Security pact remains condition for American presence beyond 2014; deadline criticized More

US Eyes Islamic State Threat

Officials warn that IS could pose a threat to US homeland More

Video Ukraine: Captured Troops Proof of Russian Role in Separatist Fight

Moscow says Russian troops crossed into Ukrainian territory by mistake More

Featured Videos

Your JavaScript is turned off or you have an old version of Adobe's Flash Player. Get the latest Flash player.
Scientists Unlock Mystery of Bird Flocksi
X
George Putic
August 25, 2014 4:00 PM
How can flocks of birds, schools of fish or herds of antelope suddenly change direction -- all the individuals adjusting their movement in concert, at seemingly the same time? British researchers now have some insights into this behavior, which has puzzled scientists for a long time. VOA's George Putic has more.
Video

Video Scientists Unlock Mystery of Bird Flocks

How can flocks of birds, schools of fish or herds of antelope suddenly change direction -- all the individuals adjusting their movement in concert, at seemingly the same time? British researchers now have some insights into this behavior, which has puzzled scientists for a long time. VOA's George Putic has more.
Video

Video Ukraine: Captured Troops Proof of Russian Role in Separatist Fight

Ukrainian officials say they have captured Russian soldiers on Ukrainian territory -- the latest accusation of Moscow's involvement in the conflict in eastern Ukraine. VOA's Gabe Joselow reports from the Ukrainian side of the battle, where soldiers are convinced of Russia's role.
Video

Video Rubber May Soon Come From Dandelions

Synthetic rubber has been around for more than a century, but quality tires for cars, trucks and aircraft still need up to 40 percent or more natural rubber content. As the source of natural rubber, the rubber tree, is prone to disease and can be affected by bad weather. So scientists are looking for replacements. And as VOA’s George Putic reports, they may have found one in a ubiquitous weed.
Video

Video Jewish Life in Argentina Reflected in Yiddish Tango

Jewish people from across Europe and Russia have been immigrating to Argentina for hundreds of years. They brought with them dance music that were eventually mixed with Argentine tango. The result is Yiddish tango -- a fusion of melodies and cultural experiences that is still evolving today. Elizabeth Lee reports from the Skirball Cultural Center in Los Angeles, where one band is bringing Yiddish tango to an American audience.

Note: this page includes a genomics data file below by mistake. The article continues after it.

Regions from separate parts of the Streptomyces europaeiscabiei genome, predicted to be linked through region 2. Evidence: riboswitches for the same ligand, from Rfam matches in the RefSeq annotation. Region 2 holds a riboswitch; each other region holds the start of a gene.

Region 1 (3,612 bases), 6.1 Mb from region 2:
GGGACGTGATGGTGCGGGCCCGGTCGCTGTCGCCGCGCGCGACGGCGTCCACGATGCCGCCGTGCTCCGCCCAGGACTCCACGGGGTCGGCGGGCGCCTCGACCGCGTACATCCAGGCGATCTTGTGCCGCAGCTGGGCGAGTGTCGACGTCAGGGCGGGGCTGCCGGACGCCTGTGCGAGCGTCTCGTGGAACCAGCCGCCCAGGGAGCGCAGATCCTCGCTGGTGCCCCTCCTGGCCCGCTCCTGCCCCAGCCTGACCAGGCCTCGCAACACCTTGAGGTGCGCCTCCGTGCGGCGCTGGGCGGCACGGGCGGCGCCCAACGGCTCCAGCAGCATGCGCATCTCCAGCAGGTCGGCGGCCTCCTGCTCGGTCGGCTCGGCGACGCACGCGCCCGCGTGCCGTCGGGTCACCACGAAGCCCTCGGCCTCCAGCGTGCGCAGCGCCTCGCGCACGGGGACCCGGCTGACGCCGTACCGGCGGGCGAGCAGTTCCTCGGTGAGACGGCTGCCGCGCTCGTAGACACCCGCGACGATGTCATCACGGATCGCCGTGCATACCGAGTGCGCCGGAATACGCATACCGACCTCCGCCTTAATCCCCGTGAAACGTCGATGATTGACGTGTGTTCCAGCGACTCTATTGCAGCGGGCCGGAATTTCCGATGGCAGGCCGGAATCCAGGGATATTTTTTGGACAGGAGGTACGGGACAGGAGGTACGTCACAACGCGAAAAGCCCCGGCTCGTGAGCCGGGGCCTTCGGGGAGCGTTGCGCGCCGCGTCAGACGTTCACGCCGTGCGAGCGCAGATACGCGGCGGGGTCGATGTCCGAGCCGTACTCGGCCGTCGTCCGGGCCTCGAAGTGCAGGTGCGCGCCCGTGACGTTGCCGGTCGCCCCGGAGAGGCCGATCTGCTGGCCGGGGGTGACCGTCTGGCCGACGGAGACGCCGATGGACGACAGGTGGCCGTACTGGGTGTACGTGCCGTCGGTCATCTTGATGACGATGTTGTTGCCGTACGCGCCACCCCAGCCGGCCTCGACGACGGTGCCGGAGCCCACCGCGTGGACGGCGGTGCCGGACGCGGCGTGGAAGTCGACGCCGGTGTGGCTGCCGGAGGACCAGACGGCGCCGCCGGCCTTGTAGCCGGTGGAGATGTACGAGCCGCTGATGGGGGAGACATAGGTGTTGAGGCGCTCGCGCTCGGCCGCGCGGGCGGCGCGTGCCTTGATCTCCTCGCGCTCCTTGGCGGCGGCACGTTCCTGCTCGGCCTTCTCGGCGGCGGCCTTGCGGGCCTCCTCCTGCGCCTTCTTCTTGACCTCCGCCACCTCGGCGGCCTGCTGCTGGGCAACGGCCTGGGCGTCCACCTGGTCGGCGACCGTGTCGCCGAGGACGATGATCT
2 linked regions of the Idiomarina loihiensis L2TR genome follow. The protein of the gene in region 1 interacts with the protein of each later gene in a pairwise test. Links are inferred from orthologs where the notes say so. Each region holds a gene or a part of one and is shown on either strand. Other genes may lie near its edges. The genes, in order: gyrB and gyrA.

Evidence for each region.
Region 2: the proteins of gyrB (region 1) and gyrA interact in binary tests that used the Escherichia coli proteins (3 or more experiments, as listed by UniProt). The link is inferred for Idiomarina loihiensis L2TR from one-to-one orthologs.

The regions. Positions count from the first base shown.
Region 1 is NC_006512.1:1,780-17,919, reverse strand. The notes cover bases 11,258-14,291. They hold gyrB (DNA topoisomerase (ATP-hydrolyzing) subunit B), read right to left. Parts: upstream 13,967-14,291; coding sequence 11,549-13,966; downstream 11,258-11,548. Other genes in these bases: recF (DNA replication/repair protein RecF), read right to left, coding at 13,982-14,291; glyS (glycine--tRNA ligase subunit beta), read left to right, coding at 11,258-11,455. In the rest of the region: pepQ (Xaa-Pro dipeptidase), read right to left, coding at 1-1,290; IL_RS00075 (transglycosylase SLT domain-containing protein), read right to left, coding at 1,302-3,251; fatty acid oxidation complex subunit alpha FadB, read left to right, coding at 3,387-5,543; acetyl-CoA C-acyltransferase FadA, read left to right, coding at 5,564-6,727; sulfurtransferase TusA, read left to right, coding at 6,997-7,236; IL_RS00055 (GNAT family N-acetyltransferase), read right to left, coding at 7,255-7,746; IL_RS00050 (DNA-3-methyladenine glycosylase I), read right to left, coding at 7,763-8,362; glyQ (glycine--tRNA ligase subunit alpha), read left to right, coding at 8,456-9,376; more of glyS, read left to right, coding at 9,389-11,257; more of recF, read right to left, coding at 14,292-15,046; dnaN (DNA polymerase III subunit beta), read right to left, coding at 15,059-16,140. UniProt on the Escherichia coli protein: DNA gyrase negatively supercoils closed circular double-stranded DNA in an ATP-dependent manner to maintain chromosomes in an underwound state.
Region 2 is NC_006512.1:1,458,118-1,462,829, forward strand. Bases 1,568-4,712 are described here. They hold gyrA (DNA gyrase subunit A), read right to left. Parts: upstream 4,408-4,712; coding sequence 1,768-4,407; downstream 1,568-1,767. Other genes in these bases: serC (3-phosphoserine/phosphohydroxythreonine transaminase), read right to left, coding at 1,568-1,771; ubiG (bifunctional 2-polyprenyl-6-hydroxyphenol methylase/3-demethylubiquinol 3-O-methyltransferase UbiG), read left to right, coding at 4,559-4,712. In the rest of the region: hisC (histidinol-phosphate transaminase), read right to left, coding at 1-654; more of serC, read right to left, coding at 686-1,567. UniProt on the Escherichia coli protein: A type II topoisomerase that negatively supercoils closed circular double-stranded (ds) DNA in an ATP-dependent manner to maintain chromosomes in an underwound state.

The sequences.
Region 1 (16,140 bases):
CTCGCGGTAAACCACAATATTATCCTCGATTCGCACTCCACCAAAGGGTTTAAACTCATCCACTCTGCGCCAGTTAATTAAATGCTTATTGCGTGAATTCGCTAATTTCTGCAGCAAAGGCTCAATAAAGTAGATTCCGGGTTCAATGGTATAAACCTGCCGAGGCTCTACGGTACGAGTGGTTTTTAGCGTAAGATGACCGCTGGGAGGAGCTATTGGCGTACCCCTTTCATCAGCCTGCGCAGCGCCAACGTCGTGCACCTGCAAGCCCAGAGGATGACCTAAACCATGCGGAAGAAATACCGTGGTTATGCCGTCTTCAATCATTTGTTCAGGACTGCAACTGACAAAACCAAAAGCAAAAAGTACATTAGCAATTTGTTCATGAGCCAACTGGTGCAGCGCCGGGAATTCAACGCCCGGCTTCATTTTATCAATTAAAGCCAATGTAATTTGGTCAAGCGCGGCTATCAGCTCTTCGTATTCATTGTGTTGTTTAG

Video

Video Peace Returns to Ferguson as Community Tries to Heal

Thousands of people nationwide are expected to attend funeral services Monday in the U.S. Midwestern city of St. Louis, Missouri, for Michael Brown, the unarmed African-American teenager who was fatally shot by a white police officer August 9 in the St. Louis suburb of Ferguson. The shooting touched off days of violent demonstrations there, resulting in more than 100 arrests. VOA's Chris Simkins reports from Ferguson where the community is trying to move on after weeks of racial tension.
Video

Video Meeting in Minsk May Hinge on Putin Story

The presidents of Russia and Ukraine are expected to meet face-to-face Tuesday in Minsk, along with European leaders, for talks on the situation in Ukraine. Political analysts say the much welcomed dialogue could help bring an end to months of deadly clashes between pro-Russia separatists and Ukrainian forces in the country's southeast. But much depends on the actions of one man, Russian President Vladimir Putin. VOA's Daniel Schearf reports from Moscow.
Video

Video Artists Shun Russia's Profanity Law

Russia in July enacted a law threatening fines for publicly displayed profanity in media, films, literature, music and theater. The restriction, the toughest since the Soviet era, aims to protect the Russian language and culture and has been welcomed by those who say cursing is getting out of control. But many artists reject the move as a patronizing and ineffective act of censorship in line with a string of conservative morality laws. VOA's Daniel Schearf reports from Moscow.
Video

Video British Fighters on Frontline of ISIS Information War

Security services are racing to identify the Islamic State militant who beheaded U.S. journalist James Foley in Syria. The murderer spoke English on camera with a British accent. It’s estimated that several hundred British citizens are fighting for the Islamic State, also called ISIL or ISIS, alongside thousands of other foreign jihadists. Henry Ridgwell reports for VOA from the center of the investigation in London.

AppleAndroid